Imagine yourself as a well trained competent and concerned manager. Of course your bonuses are based on the performance of your division. A well respected engineer comes to you and says, “I have this great idea. Take a look at this.” You look at “this” and agree that it is a great idea. You ask him, “What is the market for this idea? Who do you think will buy it?” He says he does not know exactly, but that some one would certainly want it. You say, “What do you think our annual sales would be if we made them?” He says that he is an engineer and has no idea, but it is a great idea. Because you respect the engineer, you take it to your sales people who talk to all your existing customers about it. Of course your existing customers have no interest in it. How much of your department resources are you willing to invest into this “great idea” that could otherwise be spent on improving existing products with accurate sales projections and known customers? (“Duh, I dunno” is not an acceptable answer.)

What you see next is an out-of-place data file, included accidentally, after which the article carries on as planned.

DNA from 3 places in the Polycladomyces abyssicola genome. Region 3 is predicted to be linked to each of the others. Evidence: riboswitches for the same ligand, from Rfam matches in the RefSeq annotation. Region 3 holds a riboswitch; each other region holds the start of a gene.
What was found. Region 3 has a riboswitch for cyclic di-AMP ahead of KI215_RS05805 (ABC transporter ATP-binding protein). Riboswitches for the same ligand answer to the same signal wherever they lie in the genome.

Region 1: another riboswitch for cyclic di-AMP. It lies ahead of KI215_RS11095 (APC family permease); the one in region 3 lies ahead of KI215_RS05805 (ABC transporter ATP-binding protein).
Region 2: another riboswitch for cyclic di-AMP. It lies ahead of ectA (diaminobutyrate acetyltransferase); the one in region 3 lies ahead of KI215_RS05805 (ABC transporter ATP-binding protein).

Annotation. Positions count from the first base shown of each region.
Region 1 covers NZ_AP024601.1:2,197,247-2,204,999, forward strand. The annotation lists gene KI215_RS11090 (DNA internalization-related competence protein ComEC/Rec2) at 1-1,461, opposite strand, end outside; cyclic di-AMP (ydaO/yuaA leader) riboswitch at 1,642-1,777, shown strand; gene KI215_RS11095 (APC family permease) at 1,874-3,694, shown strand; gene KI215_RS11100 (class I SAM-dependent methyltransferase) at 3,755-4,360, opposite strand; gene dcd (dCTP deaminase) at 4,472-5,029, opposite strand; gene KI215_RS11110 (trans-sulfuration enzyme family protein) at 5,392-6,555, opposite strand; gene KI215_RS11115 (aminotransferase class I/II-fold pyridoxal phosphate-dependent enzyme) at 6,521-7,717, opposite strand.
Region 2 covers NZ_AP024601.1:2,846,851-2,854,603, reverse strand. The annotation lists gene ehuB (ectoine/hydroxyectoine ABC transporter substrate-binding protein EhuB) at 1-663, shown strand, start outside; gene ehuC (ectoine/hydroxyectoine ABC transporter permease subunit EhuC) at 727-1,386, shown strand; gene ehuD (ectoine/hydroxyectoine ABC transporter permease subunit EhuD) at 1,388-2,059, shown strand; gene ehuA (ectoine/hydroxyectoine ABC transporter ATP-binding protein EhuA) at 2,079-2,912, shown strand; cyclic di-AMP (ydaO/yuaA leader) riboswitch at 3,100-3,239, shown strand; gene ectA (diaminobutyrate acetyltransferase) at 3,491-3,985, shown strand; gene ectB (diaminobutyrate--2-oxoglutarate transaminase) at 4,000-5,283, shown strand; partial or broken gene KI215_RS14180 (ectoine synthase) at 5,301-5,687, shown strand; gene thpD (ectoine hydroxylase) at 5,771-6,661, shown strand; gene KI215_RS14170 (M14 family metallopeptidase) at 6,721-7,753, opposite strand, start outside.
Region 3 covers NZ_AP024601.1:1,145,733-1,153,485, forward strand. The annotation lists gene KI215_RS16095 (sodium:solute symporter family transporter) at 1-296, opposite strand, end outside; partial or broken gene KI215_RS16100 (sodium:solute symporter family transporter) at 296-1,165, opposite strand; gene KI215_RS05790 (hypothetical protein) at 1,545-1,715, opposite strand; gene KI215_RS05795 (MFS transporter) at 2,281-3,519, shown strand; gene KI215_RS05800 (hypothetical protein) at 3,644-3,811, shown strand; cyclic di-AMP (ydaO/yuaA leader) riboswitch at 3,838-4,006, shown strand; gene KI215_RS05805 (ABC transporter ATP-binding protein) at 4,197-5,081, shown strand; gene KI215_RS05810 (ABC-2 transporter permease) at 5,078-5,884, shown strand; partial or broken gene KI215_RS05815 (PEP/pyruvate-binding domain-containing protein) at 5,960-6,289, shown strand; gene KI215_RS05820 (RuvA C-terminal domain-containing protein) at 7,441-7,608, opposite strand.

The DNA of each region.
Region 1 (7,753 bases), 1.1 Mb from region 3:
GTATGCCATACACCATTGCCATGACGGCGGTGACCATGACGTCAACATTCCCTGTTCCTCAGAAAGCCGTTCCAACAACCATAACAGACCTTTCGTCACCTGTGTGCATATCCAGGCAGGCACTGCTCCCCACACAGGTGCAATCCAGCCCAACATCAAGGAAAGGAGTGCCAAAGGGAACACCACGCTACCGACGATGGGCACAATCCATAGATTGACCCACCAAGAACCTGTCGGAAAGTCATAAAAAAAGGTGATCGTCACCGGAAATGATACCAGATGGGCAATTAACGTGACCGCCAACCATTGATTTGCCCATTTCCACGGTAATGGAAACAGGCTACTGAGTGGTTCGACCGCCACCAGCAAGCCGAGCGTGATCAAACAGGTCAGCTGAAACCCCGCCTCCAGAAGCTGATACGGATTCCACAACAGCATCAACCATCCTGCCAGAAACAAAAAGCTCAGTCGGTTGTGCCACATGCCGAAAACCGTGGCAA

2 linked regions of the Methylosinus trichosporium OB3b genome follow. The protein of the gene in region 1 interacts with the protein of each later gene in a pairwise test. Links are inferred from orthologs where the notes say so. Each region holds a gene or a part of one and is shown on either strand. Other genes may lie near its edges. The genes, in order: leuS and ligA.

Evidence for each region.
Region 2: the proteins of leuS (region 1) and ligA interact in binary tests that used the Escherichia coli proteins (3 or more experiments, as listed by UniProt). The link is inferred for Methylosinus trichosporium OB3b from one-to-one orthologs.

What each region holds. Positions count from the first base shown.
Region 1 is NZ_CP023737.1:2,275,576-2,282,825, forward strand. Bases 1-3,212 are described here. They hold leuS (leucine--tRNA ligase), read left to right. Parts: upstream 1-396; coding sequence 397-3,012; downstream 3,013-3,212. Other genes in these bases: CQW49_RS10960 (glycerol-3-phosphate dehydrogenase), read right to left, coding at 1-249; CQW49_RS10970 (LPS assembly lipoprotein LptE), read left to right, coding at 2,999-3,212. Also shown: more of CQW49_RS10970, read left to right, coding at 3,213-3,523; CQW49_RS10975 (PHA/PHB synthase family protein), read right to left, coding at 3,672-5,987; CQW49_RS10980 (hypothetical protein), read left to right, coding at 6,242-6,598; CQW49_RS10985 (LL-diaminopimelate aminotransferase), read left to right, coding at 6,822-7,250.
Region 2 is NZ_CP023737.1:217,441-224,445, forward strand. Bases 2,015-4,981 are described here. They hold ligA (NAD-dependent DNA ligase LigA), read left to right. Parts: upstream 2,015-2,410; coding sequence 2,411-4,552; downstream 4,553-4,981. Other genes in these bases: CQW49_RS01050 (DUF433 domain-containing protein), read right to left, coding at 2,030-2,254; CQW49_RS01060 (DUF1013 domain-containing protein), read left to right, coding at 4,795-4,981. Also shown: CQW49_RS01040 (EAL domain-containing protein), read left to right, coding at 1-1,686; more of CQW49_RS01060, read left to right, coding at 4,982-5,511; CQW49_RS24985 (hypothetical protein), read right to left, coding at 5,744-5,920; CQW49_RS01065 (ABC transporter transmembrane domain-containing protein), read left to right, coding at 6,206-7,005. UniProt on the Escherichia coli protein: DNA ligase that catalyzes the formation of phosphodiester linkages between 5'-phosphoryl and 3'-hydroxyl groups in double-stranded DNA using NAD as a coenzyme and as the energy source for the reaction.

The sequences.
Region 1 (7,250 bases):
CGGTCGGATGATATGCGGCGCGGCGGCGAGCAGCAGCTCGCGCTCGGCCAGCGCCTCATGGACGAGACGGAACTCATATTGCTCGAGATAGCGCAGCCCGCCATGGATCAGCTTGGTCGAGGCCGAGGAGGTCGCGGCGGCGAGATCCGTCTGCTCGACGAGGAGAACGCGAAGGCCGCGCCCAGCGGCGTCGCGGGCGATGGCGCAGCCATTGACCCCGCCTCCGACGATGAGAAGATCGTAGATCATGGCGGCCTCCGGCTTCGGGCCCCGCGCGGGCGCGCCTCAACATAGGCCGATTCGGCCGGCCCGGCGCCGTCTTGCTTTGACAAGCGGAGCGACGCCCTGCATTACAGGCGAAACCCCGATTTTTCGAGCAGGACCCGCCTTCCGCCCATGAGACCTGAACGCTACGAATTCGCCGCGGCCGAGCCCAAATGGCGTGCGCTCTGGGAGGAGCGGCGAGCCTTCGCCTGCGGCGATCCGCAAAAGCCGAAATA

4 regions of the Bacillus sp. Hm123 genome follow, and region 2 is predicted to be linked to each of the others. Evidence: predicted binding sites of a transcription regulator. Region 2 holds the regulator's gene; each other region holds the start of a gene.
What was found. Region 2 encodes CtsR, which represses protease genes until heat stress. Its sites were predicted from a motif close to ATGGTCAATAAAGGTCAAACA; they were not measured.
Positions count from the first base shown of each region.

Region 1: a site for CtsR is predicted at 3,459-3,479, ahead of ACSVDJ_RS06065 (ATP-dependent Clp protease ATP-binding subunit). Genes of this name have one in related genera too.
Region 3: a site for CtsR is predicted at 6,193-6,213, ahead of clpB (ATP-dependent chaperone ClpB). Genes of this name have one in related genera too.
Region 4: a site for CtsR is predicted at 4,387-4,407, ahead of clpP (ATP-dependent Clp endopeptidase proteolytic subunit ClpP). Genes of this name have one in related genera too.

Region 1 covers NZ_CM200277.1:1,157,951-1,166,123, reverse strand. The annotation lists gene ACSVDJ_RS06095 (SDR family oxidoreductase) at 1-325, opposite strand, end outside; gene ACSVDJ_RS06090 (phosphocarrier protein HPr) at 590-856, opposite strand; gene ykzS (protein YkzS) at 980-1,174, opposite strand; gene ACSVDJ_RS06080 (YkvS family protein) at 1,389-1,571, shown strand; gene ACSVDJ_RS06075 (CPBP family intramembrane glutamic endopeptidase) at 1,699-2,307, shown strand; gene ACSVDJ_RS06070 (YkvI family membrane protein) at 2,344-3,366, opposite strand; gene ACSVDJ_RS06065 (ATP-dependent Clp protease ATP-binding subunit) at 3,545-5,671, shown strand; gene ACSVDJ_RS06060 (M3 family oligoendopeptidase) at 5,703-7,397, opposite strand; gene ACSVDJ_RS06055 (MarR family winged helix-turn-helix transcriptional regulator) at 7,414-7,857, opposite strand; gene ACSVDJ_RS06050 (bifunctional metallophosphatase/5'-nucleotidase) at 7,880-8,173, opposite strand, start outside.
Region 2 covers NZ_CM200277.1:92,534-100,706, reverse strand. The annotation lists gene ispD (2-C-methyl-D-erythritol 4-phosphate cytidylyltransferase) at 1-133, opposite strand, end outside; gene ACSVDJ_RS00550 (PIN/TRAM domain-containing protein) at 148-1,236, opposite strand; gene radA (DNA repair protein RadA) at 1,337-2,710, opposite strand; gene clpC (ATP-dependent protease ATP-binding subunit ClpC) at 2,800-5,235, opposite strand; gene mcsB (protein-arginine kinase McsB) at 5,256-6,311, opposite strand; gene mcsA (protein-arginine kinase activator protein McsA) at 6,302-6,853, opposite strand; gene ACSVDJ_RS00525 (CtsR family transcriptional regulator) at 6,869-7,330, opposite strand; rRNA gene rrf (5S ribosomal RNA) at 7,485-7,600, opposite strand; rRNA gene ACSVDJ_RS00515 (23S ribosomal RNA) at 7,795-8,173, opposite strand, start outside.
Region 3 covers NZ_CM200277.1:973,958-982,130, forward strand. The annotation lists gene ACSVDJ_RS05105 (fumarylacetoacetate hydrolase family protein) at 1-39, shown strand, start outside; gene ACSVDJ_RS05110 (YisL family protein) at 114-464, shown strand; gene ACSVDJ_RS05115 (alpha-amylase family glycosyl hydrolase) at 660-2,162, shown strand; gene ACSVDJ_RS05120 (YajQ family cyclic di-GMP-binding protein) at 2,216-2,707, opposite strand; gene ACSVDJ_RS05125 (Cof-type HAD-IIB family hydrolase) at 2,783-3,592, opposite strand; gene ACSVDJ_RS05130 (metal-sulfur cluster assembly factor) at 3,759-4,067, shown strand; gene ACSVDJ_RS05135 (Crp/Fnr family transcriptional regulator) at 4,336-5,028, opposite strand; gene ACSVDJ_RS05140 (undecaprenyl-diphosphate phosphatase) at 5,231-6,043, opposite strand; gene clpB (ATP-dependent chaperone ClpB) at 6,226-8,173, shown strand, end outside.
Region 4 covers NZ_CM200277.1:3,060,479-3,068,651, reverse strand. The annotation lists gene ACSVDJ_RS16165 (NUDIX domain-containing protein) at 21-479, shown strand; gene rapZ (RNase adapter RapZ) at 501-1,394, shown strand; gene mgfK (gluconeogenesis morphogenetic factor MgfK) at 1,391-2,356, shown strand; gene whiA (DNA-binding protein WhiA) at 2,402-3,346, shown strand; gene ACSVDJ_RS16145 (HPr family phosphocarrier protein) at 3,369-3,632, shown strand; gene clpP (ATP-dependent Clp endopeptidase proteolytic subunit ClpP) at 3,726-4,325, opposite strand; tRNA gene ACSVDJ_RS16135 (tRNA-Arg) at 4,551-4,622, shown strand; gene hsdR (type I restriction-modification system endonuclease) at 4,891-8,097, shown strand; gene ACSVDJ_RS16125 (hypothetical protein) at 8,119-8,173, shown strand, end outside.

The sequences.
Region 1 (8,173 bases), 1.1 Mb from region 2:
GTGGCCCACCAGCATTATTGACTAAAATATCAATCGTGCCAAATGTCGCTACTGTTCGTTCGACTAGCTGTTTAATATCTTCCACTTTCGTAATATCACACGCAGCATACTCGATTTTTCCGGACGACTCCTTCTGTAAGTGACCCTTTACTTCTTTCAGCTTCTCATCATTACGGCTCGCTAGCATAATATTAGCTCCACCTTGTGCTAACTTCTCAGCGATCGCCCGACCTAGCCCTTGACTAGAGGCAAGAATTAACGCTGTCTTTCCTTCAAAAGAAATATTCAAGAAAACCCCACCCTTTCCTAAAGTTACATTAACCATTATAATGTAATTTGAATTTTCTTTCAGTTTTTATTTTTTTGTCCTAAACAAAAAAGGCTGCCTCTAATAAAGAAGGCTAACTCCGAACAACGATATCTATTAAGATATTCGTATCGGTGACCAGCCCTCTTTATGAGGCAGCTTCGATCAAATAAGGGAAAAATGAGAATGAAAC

That’s it in a nutshell. Disruptive technologies come along all the time. The disk drive scenario played itself out about four times within ten to fifteen years. Hydraulic excavators replaced steam shovels with a nearly identical script although the time line was greatly stretched. Little Japanese motor bikes nearly wiped out the large American road bike industry at one point. By the way, how many large retailers have gone out of business or sold out to competitors in your life time? Think about it.

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Using Creative Thinking Every Day to Solve Problems

April 9, 2009 by Bryan

Who has heard of the acronym TRIZ?  Until a few months ago, it would have meant nothing to me except as four nicely arranged capital letters.  Honestly I still don’t know what the terminology of the acronym is because it is derived from a Russian phrase meaning “Theory of Solving Inventor’s Problems.”  I do, however, have a basic understanding of the principles of TRIZ and how to apply them.  TRIZ is a bunch of principles that can be used to solve any problem that you may encounter.  This applies to work, home, play, or anywhere else.  TRIZ was developed by G.S. Altshuller, a Russian, as a means to solve problems.  There are 40 TRIZ principles that can help you out.  You can Google TRIZ to find out more about TRIZ and its uses.  For now, I am going to relate a recent example where we have used the principles of TRIZ.